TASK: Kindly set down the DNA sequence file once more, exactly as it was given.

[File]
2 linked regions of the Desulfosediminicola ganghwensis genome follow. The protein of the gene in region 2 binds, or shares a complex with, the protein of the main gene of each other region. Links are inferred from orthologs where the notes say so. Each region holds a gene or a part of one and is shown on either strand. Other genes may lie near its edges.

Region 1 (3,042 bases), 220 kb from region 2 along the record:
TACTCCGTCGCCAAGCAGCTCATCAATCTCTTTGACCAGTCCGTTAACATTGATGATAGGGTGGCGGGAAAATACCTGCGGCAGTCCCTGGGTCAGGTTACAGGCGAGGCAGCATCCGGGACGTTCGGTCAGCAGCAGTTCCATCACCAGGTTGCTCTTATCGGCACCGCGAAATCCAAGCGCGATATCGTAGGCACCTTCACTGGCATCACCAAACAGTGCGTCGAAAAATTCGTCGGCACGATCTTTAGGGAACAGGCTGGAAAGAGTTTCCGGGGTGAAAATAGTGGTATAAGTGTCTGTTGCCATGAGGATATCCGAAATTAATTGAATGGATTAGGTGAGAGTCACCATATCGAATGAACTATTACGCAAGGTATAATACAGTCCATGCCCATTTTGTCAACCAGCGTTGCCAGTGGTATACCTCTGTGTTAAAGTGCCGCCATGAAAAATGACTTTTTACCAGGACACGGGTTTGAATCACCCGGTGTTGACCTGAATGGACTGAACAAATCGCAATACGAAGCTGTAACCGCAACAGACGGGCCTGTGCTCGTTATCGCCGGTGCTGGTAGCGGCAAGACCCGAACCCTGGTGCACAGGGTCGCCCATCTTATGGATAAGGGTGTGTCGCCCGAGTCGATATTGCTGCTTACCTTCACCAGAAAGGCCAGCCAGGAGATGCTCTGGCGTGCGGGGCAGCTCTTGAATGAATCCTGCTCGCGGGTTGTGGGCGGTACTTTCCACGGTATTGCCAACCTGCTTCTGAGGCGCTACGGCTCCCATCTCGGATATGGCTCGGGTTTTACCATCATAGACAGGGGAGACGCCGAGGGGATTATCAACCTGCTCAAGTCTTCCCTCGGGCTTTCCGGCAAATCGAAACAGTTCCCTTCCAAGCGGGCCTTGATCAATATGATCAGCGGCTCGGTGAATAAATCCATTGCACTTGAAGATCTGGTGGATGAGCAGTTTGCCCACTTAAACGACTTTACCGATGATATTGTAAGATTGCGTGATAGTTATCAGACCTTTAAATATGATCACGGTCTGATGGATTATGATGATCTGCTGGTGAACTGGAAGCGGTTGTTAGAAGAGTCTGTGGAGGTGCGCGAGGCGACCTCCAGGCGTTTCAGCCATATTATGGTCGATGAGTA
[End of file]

2 linked regions of the Desulfosediminicola ganghwensis genome follow. The protein of the gene in region 2 binds, or shares a complex with, the protein of the main gene of each other region. Links are inferred from orthologs where the notes say so. Each region holds a gene or a part of one and is shown on either strand. Other genes may lie near its edges.

Region 1 (3,042 bases), 220 kb from region 2 along the record:
TACTCCGTCGCCAAGCAGCTCATCAATCTCTTTGACCAGTCCGTTAACATTGATGATAGGGTGGCGGGAAAATACCTGCGGCAGTCCCTGGGTCAGGTTACAGGCGAGGCAGCATCCGGGACGTTCGGTCAGCAGCAGTTCCATCACCAGGTTGCTCTTATCGGCACCGCGAAATCCAAGCGCGATATCGTAGGCACCTTCACTGGCATCACCAAACAGTGCGTCGAAAAATTCGTCGGCACGATCTTTAGGGAACAGGCTGGAAAGAGTTTCCGGGGTGAAAATAGTGGTATAAGTGTCTGTTGCCATGAGGATATCCGAAATTAATTGAATGGATTAGGTGAGAGTCACCATATCGAATGAACTATTACGCAAGGTATAATACAGTCCATGCCCATTTTGTCAACCAGCGTTGCCAGTGGTATACCTCTGTGTTAAAGTGCCGCCATGAAAAATGACTTTTTACCAGGACACGGGTTTGAATCACCCGGTGTTGACCTGAATGGACTGAACAAATCGCAATACGAAGCTGTAACCGCAACAGACGGGCCTGTGCTCGTTATCGCCGGTGCTGGTAGCGGCAAGACCCGAACCCTGGTGCACAGGGTCGCCCATCTTATGGATAAGGGTGTGTCGCCCGAGTCGATATTGCTGCTTACCTTCACCAGAAAGGCCAGCCAGGAGATGCTCTGGCGTGCGGGGCAGCTCTTGAATGAATCCTGCTCGCGGGTTGTGGGCGGTACTTTCCACGGTATTGCCAACCTGCTTCTGAGGCGCTACGGCTCCCATCTCGGATATGGCTCGGGTTTTACCATCATAGACAGGGGAGACGCCGAGGGGATTATCAACCTGCTCAAGTCTTCCCTCGGGCTTTCCGGCAAATCGAAACAGTTCCCTTCCAAGCGGGCCTTGATCAATATGATCAGCGGCTCGGTGAATAAATCCATTGCACTTGAAGATCTGGTGGATGAGCAGTTTGCCCACTTAAACGACTTTACCGATGATATTGTAAGATTGCGTGATAGTTATCAGACCTTTAAATATGATCACGGTCTGATGGATTATGATGATCTGCTGGTGAACTGGAAGCGGTTGTTAGAAGAGTCTGTGGAGGTGCGCGAGGCGACCTCCAGGCGTTTCAGCCATATTATGGTCGATGAGTA